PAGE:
Avarice, like fornication, is a form of idolatry. According to the Catechism of the Catholic Church, human beings have a sensitive appetite to desire pleasant things that we do not have, for example, warmth, when it is too cold, or the desire to eat when we are hungry. These innate desires are often good for themselves. However, things turn towards the bad, when these desires drive us to exceed the limits of reason and cause us to covet unjustly what is not ours (CCC. 2534 – 2535).

The Tenth Commandment forbids greed and the desire to amass earthly goods without limit. It forbids avarice arising from a passion for riches and their attendant power. It also forbids the desire to commit injustice by harming our neighbour in his or her temporal goods (CCC. 2536). When the Law says, “You shall not covet,” these words mean that we should banish our desires for whatever does not belong to us. Our thirst for another’s goods is immense, infinite, never quenched. Thus it is written: “He who loves money never has money enough.” (Roman Catechism, III,37; cf. Sirach 5:8)

St. Paul warns in Ephesians, “But know this, that no fornicator, or unclean person, or covetuous person who is an idolater has inheritance in the kingdom of God.” (Ephesians 5:3-5)  These have to be avoided, for they shut us out of the Kingdom of God.

St. John Cassian writes, “Of covetousness there are three kinds: (1) That which hinders renunciants from allowing themselves of be stripped of their goods and property; (2) that which draws us to resume with excessive eagerness the possession of those things which we have given away and distributed to the poor; (3) that which leads a man to covet and procure what he never previously possessed.”

He goes on to give some salient recommendations:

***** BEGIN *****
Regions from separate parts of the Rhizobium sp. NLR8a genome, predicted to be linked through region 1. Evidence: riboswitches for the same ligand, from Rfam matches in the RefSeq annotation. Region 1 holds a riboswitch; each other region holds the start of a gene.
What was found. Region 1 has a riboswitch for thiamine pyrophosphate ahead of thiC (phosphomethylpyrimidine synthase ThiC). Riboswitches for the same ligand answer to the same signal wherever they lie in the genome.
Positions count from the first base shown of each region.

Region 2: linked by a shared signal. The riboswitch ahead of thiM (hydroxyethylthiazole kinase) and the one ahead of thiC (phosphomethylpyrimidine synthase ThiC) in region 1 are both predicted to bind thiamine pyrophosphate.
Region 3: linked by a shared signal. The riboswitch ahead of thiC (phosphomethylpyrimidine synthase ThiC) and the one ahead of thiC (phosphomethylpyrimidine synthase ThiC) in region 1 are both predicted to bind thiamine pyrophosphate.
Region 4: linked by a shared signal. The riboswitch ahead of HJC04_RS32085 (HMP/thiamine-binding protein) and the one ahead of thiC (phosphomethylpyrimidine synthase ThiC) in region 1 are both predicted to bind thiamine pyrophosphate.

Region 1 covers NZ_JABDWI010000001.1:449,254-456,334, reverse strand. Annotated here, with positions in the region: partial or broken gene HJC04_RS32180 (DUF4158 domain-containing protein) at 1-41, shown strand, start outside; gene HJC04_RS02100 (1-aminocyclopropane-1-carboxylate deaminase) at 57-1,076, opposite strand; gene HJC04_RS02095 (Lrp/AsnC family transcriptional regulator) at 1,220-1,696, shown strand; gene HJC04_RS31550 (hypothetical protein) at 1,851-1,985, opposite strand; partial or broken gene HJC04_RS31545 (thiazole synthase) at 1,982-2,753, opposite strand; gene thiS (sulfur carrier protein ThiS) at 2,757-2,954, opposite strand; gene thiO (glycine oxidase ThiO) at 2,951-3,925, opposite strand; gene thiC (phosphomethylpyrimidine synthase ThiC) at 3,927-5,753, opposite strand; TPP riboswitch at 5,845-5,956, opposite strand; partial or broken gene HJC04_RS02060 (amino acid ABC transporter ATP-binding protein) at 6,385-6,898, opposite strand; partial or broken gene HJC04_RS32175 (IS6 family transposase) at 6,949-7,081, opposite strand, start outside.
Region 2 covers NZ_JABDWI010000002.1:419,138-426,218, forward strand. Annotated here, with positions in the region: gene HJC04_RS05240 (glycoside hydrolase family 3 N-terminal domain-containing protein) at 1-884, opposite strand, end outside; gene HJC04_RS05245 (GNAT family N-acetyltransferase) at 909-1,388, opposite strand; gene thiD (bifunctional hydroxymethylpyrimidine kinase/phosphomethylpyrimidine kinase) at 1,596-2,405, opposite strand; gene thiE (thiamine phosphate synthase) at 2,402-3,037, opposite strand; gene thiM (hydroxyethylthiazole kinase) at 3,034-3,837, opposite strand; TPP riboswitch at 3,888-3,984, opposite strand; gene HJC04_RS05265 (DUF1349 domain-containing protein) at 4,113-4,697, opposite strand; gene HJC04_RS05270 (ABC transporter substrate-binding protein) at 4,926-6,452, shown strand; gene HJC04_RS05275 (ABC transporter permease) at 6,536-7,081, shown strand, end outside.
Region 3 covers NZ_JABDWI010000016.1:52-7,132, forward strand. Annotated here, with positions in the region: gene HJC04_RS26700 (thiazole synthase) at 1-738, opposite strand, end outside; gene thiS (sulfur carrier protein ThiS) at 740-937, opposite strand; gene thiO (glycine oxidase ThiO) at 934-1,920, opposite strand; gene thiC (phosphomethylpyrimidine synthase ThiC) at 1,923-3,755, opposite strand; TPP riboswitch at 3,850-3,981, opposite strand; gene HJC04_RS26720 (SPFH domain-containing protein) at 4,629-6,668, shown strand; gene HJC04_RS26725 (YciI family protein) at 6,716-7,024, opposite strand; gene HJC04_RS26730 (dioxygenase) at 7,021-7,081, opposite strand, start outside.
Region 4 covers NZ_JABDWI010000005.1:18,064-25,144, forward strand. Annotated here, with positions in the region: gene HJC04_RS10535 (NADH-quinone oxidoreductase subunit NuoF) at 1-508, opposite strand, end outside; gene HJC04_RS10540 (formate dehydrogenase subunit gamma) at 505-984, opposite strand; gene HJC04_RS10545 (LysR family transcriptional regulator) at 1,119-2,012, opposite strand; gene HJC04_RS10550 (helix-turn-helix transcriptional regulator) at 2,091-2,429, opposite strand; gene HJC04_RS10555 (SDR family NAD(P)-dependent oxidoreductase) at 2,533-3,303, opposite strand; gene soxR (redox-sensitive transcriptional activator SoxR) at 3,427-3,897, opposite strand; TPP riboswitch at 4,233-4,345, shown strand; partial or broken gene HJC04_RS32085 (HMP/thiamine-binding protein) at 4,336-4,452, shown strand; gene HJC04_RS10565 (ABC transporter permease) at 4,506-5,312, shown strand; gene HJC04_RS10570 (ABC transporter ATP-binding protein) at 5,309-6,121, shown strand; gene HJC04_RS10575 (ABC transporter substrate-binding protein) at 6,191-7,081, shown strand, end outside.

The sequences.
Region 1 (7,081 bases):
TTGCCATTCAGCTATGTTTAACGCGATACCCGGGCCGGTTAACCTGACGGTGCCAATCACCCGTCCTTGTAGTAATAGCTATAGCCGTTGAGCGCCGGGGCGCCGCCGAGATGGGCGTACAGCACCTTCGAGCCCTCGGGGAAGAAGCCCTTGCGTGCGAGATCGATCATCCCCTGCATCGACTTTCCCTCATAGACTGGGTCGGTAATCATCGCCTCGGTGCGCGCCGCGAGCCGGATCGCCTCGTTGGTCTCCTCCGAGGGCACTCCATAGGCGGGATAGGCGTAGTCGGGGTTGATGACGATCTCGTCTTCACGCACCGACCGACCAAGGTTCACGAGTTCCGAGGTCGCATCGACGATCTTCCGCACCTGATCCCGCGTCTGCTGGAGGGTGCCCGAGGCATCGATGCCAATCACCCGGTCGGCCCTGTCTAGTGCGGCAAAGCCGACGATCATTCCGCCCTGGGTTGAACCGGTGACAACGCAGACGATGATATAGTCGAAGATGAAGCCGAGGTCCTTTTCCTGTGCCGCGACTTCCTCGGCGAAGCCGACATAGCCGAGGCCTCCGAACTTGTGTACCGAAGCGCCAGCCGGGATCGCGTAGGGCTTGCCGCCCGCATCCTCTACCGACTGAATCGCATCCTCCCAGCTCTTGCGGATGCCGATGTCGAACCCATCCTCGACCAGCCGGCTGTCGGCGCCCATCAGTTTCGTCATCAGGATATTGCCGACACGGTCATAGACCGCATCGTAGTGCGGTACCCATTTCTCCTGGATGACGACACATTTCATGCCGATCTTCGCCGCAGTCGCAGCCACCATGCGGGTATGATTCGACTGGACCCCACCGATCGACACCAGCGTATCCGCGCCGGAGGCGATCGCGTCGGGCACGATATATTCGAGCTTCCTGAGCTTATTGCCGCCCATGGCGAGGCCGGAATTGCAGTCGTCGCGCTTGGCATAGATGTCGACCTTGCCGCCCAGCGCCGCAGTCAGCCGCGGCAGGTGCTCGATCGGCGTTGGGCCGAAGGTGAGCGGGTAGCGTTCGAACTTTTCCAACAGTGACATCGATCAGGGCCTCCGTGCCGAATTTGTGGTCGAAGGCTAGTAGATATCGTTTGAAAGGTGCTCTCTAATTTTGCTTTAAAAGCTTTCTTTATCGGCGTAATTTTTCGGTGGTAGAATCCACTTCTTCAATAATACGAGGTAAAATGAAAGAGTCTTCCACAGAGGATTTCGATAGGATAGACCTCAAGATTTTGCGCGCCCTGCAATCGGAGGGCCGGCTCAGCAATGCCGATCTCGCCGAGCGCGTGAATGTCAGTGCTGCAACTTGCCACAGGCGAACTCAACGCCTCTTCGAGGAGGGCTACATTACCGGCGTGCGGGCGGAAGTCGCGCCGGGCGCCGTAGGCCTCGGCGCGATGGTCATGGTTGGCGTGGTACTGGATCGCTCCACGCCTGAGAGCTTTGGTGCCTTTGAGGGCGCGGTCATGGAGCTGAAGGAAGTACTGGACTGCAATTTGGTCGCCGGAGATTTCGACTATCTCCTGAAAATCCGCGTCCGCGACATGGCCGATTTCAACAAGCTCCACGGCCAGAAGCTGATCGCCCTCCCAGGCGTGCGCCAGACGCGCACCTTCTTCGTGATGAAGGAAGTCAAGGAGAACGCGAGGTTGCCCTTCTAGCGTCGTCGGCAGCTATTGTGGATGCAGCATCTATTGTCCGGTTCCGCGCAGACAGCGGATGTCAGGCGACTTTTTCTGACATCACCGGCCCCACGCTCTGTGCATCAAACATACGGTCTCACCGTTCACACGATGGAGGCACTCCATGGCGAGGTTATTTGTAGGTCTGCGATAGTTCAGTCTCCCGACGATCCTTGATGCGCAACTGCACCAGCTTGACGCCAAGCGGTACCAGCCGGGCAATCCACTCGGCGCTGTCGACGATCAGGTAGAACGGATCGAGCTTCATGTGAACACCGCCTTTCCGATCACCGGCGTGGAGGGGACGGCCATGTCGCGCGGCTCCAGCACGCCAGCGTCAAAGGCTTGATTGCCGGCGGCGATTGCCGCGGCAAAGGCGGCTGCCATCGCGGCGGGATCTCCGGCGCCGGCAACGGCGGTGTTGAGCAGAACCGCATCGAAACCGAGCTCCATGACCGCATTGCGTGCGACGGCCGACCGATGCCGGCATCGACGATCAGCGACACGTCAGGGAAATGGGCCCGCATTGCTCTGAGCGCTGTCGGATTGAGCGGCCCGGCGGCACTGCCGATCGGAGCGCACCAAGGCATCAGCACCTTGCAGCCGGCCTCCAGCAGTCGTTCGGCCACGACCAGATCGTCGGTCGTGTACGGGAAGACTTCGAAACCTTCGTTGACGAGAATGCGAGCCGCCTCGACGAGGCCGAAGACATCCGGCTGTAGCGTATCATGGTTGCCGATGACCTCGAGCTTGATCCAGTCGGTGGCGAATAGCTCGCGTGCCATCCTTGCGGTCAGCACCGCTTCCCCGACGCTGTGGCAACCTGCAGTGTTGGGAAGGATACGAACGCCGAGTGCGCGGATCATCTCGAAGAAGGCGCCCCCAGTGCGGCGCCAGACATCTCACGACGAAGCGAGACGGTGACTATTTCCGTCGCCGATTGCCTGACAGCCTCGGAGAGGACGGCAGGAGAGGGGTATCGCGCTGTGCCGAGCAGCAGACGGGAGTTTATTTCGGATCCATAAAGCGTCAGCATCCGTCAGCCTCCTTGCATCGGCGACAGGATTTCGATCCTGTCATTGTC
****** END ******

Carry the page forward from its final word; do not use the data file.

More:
“Wherefore we must enter the lists against these faults in such a way that every one should discover his besetting sin, and direct his main attack against it, directing all his care and watchfulness of mind to guard against its assault, directing against it daily the weapons of fasting, and at all times hurling against it the constant darts of sighs and groanings from the heart, and employing against it the labours of vigils and the meditation of the heart, and further pouring forth to God constant tears and prayers and continually and expressly praying to be delivered from its attack. For it is impossible for a man to win a triumph over any kind of passion, unless he has first clearly understood that he cannot possibly gain the victory in the struggle with it by his own strength and efforts, although in order that he may be rendered pure he must night and day persist in the utmost care and watchfulness.”

The tools then to conquer avarice are found in fasting, constant prayer and supplication to the Lord, for it is not of our merits that we may conquer our sins. St. John Cassian compares the sins to beasts that need to be conquered, with the recommendation to deploy our attacks against the fiercest  and strongest first, and to bring all the forces in assault against these, then the other beasts will thus be succumbed easily. He concludes his treatise with:

“But you must know that our battles are not all fought in the same order, because, as we mentioned that the attacks are not always made on us in the same way, each one of us ought also to begin the battle with due regard to the character of the attack which is especially made on him so that one man will have to fight his first battle against the fault which stands third on the list, another against that which is fourth or fifth. And in proportion as faults hold sway over us, and the character of their attack may demand, so we too ought to regulate the order of our conflict, in such a way that the happy result of a victory and triumph succeeding may insure our attainment of purity of heart and complete perfection.”


By Brian Bartholomew Tan

Sources: Catechism of the Catholic Church, Nicene and Post-Nicene Fathers, Second Series, Vol. 11, Roman Catechism III, The Catholic Encyclopedia